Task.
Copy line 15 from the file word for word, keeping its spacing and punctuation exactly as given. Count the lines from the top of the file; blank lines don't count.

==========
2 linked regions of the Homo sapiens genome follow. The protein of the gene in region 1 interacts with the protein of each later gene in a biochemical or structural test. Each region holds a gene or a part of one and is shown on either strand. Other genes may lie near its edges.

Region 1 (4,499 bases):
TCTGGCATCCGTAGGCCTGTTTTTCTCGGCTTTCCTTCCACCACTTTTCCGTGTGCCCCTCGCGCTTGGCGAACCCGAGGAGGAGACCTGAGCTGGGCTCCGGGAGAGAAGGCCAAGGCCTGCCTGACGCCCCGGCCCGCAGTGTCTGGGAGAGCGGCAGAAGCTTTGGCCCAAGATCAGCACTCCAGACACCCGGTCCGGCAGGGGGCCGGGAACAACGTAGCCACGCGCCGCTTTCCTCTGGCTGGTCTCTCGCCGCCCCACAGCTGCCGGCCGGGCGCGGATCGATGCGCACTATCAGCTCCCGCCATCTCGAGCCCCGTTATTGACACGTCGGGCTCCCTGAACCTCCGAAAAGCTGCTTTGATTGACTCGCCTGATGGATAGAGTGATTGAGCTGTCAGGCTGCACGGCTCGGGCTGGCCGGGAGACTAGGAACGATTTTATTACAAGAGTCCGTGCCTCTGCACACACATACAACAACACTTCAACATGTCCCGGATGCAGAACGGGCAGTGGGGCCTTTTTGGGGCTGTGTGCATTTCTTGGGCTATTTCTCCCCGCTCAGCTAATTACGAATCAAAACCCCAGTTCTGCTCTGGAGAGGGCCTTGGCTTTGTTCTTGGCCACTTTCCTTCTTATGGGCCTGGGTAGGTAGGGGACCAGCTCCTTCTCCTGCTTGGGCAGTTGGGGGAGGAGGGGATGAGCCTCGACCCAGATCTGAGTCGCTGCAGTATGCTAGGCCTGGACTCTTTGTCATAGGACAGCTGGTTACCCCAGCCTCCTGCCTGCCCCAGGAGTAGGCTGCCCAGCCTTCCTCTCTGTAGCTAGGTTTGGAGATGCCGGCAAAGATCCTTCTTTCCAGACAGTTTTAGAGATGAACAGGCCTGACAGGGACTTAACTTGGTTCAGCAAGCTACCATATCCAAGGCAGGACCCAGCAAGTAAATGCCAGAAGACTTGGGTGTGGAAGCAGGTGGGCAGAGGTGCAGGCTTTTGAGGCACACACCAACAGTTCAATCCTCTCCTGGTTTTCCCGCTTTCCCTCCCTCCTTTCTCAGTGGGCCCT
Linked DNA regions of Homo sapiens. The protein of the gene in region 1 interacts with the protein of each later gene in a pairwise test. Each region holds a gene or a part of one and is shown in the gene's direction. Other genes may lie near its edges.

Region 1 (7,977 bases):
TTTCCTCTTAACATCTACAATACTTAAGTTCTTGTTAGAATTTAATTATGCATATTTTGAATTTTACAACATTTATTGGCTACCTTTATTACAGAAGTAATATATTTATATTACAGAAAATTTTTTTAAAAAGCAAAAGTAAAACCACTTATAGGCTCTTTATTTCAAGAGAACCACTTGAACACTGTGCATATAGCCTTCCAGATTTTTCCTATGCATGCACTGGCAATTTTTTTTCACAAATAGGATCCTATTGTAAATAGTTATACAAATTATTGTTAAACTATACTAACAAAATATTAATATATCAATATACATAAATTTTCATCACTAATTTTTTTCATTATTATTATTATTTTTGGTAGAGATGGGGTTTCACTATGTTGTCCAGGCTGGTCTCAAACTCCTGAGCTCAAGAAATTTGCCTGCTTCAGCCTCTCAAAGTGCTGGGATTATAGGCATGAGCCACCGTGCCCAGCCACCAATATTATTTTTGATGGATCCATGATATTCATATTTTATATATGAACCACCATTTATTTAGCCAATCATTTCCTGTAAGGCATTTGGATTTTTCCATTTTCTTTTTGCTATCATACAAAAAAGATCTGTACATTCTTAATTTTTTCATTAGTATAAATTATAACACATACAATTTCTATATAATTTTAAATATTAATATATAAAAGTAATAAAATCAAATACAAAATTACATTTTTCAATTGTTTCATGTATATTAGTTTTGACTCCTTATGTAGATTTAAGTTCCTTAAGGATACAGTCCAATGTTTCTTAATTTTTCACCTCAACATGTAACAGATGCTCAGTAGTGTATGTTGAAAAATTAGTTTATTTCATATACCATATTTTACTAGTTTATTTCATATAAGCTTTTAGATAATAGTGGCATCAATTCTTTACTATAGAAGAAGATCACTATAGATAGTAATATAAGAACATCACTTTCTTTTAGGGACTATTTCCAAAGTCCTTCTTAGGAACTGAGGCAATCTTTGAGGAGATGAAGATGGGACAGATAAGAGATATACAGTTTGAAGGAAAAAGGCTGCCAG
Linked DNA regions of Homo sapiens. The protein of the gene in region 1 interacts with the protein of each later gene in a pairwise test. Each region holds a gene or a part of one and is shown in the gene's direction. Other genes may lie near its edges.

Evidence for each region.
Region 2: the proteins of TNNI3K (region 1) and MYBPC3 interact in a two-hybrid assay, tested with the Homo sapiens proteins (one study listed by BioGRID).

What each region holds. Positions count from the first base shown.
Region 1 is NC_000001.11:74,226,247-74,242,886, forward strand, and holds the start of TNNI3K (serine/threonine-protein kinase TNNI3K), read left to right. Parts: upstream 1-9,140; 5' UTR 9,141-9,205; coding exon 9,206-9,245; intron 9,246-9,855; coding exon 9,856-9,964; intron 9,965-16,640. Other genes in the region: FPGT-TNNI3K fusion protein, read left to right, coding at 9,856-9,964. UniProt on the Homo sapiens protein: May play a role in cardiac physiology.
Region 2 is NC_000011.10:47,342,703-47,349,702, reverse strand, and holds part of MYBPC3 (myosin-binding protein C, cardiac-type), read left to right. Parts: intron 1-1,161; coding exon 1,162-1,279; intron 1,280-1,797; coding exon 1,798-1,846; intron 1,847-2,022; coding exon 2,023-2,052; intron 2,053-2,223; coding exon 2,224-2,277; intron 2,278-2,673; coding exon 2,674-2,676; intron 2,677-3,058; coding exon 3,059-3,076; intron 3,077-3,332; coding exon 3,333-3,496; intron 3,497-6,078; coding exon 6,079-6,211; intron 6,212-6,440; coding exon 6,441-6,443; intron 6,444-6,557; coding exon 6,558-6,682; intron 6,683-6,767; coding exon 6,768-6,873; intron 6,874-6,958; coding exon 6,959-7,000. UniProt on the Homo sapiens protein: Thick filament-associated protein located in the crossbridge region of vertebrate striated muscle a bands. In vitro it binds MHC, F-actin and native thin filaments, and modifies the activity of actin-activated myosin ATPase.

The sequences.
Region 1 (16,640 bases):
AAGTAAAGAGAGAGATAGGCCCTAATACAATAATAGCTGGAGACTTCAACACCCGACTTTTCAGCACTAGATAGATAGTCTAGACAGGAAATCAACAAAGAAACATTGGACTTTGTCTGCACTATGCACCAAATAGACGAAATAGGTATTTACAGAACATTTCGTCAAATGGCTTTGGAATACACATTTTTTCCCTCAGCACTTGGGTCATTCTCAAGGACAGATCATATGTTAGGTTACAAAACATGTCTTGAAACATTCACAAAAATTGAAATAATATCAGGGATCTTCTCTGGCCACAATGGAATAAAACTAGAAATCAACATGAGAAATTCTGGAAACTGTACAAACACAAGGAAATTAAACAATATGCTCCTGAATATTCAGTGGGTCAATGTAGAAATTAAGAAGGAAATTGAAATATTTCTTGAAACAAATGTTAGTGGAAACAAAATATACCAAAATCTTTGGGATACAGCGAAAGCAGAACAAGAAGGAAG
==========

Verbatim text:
AAGTAAAGAGAGAGATAGGCCCTAATACAATAATAGCTGGAGACTTCAACACCCGACTTTTCAGCACTAGATAGATAGTCTAGACAGGAAATCAACAAAGAAACATTGGACTTTGTCTGCACTATGCACCAAATAGACGAAATAGGTATTTACAGAACATTTCGTCAAATGGCTTTGGAATACACATTTTTTCCCTCAGCACTTGGGTCATTCTCAAGGACAGATCATATGTTAGGTTACAAAACATGTCTTGAAACATTCACAAAAATTGAAATAATATCAGGGATCTTCTCTGGCCACAATGGAATAAAACTAGAAATCAACATGAGAAATTCTGGAAACTGTACAAACACAAGGAAATTAAACAATATGCTCCTGAATATTCAGTGGGTCAATGTAGAAATTAAGAAGGAAATTGAAATATTTCTTGAAACAAATGTTAGTGGAAACAAAATATACCAAAATCTTTGGGATACAGCGAAAGCAGAACAAGAAGGAAG